4. Sonata No. 42 in D Minor – Domenico Cimarosa, Vikingur Olafsson

Instruction Background – Thinking Music. This beautiful piano ballad offers a little bit of peace and builds off the emotion of that Italian number. Use this song to keep your students feeling feelings and empathy, but not distracted during your initial instruction.

5. Runnin’ – The Pharcyde

Getting Situated – Moving Music. Just a taste of that old-school hip-hop will bring the energies back up and get kids up out of their desks and gathering into their groups for the forthcoming project. We keep the minor key and feel so as to not lose that emotion.

6. If You Could See Me Now – Chet Baker

The Material – Learning Music. Nope, you’re not in a smokey jazz club with a dirty martini in hand, you’re still in class, still working your magic. Chet will transport your kids to a calm but energetic setting and get them focused on work while avoiding hostility or anger.

7. In A Sentimental Mood – Duke Ellington, John Coltrane

Group Work – Thinking Music. Geez, 2 of the greats right in a row. We move right into Duke Ellington to bring up the mood and energy just one notch and help kids power through the last bit of the group work without a problem.

8. No Hard Feelings – The Avett Brothers

Group Reflection – Connecting Music. Let’s move from working together to reflecting on the experience individually. This Avett Brothers classic is one of the most self-reflective tunes we’ve ever known. It starts to bring a new mood to class and helps students to focus on the positive.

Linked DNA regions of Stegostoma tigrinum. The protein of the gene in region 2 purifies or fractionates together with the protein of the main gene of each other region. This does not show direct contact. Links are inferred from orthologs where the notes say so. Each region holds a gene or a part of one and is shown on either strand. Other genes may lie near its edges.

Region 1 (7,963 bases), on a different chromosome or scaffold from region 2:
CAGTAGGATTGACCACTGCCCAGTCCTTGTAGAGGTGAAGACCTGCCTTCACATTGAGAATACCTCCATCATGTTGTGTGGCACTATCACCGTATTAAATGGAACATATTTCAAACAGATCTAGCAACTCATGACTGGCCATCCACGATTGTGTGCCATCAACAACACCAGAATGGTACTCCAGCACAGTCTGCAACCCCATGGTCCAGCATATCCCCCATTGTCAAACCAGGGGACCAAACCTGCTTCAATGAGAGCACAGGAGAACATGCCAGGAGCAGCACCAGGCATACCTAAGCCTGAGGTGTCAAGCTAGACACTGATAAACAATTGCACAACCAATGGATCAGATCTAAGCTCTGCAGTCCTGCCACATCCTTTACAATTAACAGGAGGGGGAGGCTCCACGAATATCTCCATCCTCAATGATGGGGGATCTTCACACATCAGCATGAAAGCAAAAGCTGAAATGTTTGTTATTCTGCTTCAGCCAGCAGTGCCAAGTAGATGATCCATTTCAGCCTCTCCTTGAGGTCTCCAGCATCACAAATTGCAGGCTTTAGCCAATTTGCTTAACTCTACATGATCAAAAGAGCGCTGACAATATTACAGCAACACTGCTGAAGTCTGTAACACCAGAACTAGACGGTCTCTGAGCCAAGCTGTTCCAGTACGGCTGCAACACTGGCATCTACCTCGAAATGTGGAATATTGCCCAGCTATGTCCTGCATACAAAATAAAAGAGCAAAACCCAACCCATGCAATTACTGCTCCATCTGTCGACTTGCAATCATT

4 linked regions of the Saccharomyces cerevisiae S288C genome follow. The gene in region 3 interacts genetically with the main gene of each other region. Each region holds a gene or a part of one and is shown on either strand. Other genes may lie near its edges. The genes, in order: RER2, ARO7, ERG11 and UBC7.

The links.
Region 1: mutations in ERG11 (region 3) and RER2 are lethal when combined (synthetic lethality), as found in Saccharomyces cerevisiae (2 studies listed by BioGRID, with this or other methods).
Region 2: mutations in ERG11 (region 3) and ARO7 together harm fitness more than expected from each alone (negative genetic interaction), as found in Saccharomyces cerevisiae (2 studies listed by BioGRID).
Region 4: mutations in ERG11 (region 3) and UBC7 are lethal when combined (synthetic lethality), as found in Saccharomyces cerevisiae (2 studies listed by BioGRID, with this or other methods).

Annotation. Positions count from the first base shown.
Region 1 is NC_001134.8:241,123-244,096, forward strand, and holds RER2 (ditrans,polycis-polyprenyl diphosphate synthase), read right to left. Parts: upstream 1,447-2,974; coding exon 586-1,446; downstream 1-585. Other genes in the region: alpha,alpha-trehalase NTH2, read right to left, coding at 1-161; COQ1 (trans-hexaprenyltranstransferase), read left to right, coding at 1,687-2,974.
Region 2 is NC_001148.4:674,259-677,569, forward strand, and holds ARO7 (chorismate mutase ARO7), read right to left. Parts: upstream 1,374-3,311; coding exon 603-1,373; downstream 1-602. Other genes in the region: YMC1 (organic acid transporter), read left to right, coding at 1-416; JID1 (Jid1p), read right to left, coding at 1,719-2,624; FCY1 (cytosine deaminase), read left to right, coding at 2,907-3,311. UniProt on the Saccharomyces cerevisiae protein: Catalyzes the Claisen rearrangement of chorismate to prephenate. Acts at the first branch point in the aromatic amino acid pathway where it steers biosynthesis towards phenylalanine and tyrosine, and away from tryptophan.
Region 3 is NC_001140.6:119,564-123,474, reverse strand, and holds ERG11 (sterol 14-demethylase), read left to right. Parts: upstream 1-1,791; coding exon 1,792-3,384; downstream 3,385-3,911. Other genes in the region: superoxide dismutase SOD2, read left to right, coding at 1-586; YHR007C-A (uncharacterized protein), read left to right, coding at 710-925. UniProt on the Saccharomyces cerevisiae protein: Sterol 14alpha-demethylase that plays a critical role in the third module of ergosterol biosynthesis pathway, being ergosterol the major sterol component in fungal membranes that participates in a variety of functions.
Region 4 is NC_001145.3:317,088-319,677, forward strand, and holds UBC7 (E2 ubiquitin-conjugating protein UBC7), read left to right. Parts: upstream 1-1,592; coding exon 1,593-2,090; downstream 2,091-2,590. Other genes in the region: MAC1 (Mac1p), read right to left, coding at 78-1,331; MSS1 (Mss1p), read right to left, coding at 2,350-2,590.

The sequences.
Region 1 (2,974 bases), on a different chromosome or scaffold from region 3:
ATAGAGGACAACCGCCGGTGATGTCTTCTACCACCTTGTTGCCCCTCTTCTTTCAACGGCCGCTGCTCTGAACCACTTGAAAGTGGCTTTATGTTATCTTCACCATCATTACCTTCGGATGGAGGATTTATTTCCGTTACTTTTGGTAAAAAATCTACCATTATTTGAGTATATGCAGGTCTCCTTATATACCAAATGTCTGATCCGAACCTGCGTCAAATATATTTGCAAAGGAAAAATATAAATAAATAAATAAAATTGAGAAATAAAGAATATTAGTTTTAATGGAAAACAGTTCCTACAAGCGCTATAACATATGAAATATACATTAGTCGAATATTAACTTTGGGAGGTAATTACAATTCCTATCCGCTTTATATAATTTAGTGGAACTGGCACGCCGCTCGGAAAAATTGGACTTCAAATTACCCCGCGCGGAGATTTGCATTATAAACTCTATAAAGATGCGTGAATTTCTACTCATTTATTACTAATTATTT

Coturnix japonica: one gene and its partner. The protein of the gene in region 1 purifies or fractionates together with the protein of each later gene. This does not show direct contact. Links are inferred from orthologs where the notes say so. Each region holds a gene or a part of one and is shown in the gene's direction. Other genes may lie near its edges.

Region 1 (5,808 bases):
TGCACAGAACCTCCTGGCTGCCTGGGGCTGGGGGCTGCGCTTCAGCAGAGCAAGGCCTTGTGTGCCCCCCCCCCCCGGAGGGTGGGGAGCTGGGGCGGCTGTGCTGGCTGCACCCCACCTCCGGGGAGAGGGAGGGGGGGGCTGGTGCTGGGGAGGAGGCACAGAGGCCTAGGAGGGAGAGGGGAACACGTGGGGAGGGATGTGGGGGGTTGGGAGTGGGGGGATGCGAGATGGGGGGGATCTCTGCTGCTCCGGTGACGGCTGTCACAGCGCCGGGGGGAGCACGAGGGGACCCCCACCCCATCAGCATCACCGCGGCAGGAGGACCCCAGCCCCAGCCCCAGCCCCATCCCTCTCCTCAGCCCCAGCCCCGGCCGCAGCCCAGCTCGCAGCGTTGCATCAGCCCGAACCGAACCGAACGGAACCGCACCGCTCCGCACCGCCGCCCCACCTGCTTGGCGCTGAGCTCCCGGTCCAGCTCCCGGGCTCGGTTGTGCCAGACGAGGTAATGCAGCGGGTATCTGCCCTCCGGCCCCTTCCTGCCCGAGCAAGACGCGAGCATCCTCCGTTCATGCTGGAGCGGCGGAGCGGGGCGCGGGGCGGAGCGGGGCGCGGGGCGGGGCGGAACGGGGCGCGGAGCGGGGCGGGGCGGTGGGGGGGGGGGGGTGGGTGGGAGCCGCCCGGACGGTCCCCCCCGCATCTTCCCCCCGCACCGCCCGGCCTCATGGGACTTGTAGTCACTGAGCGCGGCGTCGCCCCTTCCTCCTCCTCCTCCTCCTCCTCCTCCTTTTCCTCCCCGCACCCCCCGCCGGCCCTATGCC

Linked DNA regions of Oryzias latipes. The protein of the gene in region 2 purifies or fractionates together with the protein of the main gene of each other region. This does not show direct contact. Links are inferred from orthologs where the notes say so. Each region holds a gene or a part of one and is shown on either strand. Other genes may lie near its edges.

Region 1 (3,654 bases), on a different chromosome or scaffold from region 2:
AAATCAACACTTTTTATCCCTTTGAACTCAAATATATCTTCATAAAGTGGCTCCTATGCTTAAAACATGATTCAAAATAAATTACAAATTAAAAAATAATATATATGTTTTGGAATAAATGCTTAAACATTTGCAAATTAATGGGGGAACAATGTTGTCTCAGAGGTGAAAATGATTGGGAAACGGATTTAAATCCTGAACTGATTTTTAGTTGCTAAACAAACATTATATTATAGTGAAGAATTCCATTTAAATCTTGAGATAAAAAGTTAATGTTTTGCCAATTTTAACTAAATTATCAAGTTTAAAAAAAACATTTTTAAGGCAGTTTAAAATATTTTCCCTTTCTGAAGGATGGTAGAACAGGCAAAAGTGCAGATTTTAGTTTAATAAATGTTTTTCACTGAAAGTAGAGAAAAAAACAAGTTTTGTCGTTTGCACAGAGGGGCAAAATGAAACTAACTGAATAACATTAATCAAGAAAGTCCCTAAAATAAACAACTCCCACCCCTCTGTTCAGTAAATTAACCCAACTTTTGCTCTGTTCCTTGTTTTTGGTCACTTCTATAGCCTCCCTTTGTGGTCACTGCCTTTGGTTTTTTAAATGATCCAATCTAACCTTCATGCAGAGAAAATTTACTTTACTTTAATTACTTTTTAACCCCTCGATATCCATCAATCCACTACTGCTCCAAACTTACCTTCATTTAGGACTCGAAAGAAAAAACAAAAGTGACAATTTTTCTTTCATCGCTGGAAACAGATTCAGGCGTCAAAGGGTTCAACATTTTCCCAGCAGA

9. Daylight – Matt and Kim

Back to Desks – Moving Music. You’ve been serenaded for 3 straight tunes… Ready to snap out of it? This song has all the hard angles and abrupt, staccato noises you need to jar the kids back awake and push them right into their individual work with energy.

10. Rivers and Roads – The Head and The Heart

Individual Work – Thinking Music. A bit of reflective music caps off a great day and gives kids a chance to reflect individually on the bigger implications of the work. It’s always smart to spend a minute at the end of class doing what we call a “zoom out” on the day, linking the material back to the real world.

11. Harness Your Hopes – Pavement

Dismissal and Exit – Moving Music. Hey, it’s time these kids got a little bit of culture, wouldn’t you say? Give them a taste of what alt music actually looked like when it was pure, real, and unadulterated by social media nonsense. Pavement is a great little tune to push them right out the door with a smile.